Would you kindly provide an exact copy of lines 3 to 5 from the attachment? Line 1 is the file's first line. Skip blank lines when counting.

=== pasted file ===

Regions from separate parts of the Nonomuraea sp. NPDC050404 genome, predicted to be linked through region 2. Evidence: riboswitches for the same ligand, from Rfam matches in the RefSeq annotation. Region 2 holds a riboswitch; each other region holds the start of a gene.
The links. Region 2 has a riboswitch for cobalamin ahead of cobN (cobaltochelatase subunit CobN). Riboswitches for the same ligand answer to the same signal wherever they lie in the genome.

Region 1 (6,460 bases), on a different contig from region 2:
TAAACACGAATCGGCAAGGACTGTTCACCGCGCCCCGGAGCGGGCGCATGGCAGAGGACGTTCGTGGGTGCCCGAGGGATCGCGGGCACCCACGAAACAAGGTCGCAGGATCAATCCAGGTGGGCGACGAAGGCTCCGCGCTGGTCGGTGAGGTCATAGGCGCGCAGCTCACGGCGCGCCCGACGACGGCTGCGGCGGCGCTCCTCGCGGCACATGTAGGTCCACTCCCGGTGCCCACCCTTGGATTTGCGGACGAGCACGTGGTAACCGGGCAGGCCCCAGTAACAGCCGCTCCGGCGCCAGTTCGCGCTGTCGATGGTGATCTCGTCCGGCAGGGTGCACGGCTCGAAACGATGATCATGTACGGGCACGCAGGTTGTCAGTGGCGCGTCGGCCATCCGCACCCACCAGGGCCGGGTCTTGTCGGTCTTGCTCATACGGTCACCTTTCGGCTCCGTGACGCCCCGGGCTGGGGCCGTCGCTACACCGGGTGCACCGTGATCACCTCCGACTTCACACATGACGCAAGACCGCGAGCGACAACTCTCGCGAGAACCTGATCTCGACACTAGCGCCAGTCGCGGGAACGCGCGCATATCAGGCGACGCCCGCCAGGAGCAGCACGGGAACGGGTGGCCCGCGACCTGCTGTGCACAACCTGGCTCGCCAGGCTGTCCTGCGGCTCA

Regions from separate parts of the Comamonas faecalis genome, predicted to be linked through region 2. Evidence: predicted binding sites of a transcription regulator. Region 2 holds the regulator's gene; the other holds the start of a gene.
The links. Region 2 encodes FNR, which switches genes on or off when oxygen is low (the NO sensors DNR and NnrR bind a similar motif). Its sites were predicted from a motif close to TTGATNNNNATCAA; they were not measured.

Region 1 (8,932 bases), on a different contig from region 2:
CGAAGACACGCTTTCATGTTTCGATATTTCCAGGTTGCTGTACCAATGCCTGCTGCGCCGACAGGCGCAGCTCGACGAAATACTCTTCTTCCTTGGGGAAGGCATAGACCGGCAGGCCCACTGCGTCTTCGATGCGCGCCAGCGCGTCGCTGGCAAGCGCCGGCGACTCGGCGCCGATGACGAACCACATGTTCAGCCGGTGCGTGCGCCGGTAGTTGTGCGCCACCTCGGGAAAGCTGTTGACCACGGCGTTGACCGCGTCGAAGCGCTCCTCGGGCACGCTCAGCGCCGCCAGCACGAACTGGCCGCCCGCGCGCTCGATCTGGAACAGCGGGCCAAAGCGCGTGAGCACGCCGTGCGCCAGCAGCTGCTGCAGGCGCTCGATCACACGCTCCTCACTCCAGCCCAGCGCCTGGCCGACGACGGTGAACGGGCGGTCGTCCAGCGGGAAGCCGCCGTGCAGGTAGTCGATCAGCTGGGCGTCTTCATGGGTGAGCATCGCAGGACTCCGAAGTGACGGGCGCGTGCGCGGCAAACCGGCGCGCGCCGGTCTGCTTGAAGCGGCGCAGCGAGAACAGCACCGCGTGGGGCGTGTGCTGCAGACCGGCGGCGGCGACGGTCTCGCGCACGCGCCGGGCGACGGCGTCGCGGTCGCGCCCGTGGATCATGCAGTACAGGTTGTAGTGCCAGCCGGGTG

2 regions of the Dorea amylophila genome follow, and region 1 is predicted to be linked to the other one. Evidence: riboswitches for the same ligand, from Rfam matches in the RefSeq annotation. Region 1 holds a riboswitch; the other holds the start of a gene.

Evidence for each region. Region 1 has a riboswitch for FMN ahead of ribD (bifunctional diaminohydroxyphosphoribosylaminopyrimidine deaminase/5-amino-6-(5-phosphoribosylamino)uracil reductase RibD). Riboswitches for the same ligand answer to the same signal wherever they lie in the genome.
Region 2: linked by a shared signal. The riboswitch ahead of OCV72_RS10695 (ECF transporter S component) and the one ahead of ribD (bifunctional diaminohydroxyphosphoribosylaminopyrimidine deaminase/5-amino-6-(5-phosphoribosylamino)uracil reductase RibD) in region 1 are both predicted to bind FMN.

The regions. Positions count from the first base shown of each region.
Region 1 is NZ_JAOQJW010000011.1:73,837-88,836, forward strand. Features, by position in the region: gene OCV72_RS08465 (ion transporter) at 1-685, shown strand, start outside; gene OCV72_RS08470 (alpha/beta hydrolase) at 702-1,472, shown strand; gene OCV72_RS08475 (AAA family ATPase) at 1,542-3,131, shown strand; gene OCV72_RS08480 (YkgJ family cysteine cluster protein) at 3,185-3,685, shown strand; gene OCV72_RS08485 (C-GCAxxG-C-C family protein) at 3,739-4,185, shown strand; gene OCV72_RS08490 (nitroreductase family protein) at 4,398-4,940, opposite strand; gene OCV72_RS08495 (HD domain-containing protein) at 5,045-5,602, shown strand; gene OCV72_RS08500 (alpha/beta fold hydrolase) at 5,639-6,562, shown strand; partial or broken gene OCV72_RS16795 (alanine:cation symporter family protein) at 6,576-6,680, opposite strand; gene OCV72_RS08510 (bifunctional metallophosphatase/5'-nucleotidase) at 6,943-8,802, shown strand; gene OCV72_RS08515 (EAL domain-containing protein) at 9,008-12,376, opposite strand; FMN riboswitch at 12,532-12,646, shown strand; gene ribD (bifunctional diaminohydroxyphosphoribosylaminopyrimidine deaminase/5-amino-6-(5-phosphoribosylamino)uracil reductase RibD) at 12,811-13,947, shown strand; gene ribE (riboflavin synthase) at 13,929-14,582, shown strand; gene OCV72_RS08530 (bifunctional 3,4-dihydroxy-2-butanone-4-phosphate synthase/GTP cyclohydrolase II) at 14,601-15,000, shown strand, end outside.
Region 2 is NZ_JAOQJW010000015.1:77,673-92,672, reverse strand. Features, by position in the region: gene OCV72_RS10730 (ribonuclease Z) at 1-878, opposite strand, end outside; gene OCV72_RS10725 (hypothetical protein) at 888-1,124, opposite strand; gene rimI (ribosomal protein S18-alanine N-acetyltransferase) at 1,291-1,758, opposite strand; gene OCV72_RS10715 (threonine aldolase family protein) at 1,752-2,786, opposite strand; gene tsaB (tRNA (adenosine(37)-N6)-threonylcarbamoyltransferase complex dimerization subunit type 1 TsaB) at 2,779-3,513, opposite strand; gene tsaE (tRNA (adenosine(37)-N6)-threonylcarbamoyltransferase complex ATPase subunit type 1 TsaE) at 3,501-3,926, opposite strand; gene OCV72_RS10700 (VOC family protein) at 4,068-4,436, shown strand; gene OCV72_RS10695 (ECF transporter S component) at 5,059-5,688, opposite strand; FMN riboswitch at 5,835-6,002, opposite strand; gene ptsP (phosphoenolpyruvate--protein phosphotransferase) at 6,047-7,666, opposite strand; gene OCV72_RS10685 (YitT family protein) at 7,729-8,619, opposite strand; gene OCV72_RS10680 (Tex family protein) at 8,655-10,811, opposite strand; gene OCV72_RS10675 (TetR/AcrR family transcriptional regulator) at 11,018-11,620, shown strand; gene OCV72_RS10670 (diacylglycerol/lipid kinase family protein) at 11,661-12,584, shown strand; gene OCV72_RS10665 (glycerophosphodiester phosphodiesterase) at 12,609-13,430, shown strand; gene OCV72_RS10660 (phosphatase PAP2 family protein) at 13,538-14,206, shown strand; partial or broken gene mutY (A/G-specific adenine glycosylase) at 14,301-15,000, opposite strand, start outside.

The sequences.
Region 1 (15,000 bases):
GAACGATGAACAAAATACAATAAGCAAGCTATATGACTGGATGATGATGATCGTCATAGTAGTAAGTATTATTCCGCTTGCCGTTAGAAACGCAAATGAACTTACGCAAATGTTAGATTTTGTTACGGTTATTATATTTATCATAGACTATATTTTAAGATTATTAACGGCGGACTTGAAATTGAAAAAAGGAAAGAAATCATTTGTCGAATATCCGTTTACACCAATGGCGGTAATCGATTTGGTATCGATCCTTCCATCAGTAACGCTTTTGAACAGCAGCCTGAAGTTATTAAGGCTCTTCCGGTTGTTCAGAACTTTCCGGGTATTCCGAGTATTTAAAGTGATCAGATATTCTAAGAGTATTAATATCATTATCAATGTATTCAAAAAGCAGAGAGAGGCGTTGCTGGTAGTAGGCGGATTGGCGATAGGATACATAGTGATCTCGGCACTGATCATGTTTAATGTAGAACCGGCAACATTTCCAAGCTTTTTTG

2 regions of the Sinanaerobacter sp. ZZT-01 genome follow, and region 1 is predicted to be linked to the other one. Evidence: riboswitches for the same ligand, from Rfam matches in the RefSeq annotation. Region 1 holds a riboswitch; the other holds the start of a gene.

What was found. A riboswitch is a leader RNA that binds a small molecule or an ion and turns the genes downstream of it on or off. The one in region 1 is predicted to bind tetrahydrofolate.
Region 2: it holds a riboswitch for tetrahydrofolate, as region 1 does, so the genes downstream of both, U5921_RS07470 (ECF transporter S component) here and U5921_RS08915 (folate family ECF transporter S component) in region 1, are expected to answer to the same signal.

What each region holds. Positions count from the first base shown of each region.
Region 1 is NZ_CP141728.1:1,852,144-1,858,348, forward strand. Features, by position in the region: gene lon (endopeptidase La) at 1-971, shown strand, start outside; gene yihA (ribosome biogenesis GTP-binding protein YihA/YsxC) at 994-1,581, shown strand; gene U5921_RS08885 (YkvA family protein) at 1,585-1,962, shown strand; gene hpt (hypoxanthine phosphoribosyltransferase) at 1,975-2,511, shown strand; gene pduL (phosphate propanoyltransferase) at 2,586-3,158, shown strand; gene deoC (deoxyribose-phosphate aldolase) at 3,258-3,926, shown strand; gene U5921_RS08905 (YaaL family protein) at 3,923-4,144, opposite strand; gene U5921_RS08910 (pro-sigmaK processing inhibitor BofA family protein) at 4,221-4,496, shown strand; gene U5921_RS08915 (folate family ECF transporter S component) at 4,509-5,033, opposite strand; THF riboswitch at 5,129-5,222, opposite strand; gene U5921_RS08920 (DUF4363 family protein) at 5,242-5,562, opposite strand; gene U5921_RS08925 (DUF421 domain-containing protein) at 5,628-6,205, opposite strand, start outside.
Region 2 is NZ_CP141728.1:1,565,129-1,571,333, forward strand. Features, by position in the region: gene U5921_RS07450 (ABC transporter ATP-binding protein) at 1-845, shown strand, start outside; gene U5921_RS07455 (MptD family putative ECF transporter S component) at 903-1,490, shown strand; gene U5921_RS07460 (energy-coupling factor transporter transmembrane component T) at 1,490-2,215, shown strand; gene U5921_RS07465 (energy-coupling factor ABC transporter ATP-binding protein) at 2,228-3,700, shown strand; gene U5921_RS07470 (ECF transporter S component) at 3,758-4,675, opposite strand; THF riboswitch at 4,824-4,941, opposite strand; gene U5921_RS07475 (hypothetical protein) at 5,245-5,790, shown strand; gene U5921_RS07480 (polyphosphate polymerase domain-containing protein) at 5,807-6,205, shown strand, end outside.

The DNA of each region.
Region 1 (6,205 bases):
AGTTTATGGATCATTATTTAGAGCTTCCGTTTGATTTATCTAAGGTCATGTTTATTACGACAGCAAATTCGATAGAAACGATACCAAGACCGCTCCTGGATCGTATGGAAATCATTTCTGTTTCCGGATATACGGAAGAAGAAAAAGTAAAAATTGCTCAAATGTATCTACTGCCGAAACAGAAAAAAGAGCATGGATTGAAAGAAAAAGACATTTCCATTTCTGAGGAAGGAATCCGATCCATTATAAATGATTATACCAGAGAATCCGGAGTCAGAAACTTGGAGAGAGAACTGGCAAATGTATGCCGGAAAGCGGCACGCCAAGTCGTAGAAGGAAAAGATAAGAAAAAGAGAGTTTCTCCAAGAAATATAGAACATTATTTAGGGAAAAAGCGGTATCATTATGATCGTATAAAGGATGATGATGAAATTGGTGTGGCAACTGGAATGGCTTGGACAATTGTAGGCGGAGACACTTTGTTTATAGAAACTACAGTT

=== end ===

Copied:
Region 1 (6,460 bases), on a different contig from region 2:
TAAACACGAATCGGCAAGGACTGTTCACCGCGCCCCGGAGCGGGCGCATGGCAGAGGACGTTCGTGGGTGCCCGAGGGATCGCGGGCACCCACGAAACAAGGTCGCAGGATCAATCCAGGTGGGCGACGAAGGCTCCGCGCTGGTCGGTGAGGTCATAGGCGCGCAGCTCACGGCGCGCCCGACGACGGCTGCGGCGGCGCTCCTCGCGGCACATGTAGGTCCACTCCCGGTGCCCACCCTTGGATTTGCGGACGAGCACGTGGTAACCGGGCAGGCCCCAGTAACAGCCGCTCCGGCGCCAGTTCGCGCTGTCGATGGTGATCTCGTCCGGCAGGGTGCACGGCTCGAAACGATGATCATGTACGGGCACGCAGGTTGTCAGTGGCGCGTCGGCCATCCGCACCCACCAGGGCCGGGTCTTGTCGGTCTTGCTCATACGGTCACCTTTCGGCTCCGTGACGCCCCGGGCTGGGGCCGTCGCTACACCGGGTGCACCGTGATCACCTCCGACTTCACACATGACGCAAGACCGCGAGCGACAACTCTCGCGAGAACCTGATCTCGACACTAGCGCCAGTCGCGGGAACGCGCGCATATCAGGCGACGCCCGCCAGGAGCAGCACGGGAACGGGTGGCCCGCGACCTGCTGTGCACAACCTGGCTCGCCAGGCTGTCCTGCGGCTCA

Regions from separate parts of the Comamonas faecalis genome, predicted to be linked through region 2. Evidence: predicted binding sites of a transcription regulator. Region 2 holds the regulator's gene; the other holds the start of a gene.